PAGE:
Voters were forced to make their decisions on the basis of domestic politics, not according to whether the candidates would be able to contribute to Europe and also serve Greek interests in Strasbourg and Brussels. The main concern of voters appeared to be the need to protest against the government – but without strengthening the opposition PASOK party much. As polls had predicted, the smaller parties gained at the expense of the larger ones, with the exception of the leftist Coalition of the Radical Left (SYRIZA), whose leadership alienated many voters with its sudden euroskepticism.

So, instead of a vote based on a positive appraisal of candidates and European policies, many voters were forced to think negatively. One train of thought was: “If I vote for PASOK, it might come out so strong that it will return to its old arrogance and, pressing for elections, will make the country ungovernable.” Others who had voted for New Democracy now wanted to punish it for its inertia and the scandals. Others picked smaller parties, while others who intended to vote for small parties decided their vote would go to waste and so voted for larger ones. And, of course, an unprecedented number of voters chose to stay away. The system short-circuited.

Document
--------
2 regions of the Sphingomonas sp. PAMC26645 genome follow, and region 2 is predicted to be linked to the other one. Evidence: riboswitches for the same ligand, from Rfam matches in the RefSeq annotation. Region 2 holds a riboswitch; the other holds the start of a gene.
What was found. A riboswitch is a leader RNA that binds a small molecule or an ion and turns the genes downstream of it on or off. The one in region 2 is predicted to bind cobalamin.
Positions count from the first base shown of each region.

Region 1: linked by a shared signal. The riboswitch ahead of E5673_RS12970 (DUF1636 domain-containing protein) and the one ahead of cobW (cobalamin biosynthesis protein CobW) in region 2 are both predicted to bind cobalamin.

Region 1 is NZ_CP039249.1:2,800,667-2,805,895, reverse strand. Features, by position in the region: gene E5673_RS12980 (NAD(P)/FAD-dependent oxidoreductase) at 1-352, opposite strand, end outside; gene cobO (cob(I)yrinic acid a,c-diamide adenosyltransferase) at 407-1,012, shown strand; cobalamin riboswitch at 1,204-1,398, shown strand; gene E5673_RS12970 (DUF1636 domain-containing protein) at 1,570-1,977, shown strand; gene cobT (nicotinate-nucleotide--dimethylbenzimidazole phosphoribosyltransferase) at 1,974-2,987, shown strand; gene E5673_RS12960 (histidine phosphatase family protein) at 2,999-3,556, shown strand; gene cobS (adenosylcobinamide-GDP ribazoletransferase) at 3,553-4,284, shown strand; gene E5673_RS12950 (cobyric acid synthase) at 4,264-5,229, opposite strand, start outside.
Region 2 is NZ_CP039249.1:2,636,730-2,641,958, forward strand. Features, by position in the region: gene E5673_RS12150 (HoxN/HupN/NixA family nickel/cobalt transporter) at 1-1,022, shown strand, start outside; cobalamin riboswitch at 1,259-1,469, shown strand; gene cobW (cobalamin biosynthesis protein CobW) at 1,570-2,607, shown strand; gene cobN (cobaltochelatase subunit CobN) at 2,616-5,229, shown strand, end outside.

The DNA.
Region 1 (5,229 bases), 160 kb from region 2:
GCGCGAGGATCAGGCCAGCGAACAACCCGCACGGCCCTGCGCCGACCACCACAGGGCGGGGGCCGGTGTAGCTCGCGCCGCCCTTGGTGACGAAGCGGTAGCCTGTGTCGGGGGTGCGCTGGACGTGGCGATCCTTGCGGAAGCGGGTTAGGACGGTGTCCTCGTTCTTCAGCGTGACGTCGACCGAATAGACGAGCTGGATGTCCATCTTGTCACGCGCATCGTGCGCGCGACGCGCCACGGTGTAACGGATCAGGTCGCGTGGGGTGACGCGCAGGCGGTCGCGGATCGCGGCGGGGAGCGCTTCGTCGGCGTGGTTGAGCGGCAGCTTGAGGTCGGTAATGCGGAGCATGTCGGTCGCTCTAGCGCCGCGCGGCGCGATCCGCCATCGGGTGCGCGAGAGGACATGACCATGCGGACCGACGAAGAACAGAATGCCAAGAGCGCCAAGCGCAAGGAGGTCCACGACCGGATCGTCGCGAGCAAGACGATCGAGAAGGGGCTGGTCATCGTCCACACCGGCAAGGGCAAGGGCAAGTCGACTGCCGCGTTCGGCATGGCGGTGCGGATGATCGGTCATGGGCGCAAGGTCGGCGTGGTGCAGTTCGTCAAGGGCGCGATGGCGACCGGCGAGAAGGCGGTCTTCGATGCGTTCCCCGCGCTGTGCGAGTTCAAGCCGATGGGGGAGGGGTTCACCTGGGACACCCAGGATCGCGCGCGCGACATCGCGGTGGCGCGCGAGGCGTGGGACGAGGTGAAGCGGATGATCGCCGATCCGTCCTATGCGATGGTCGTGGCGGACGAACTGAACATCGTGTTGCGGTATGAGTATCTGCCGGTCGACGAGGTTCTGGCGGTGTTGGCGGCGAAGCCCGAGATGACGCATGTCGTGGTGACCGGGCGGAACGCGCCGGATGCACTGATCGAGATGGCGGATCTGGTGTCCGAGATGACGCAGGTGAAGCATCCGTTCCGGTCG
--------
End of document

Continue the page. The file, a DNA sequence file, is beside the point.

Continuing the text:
The irony is that many of the new members in the European Parliament are most capable of serving Europe and Greece. And, with a stronger European Parliament if the Lisbon Treaty is ratified, their role will be most valuable. But it is difficult to expect that our parties will support them, blind as they are to everything but the narrow political scene of Athens.

Comment in Kathimerini and Kathimerini English Edition, 8 June 2009

The personal and the European

Elections are a time when the individual participates in the evolution of the national. For us in Europe, the elections on Sunday are an opportunity to take part in the development of the European Union. These are the seventh elections for the European Parliament, a body that has become gradually more powerful and more representative of the people who now count themselves members of the European Union. If the Lisbon Treaty is adopted in the next couple of years, after overcoming the obstacle of the Irish “no” vote, then the European Parliament will be stronger than ever – the Parliament whose members we will elect on Sunday.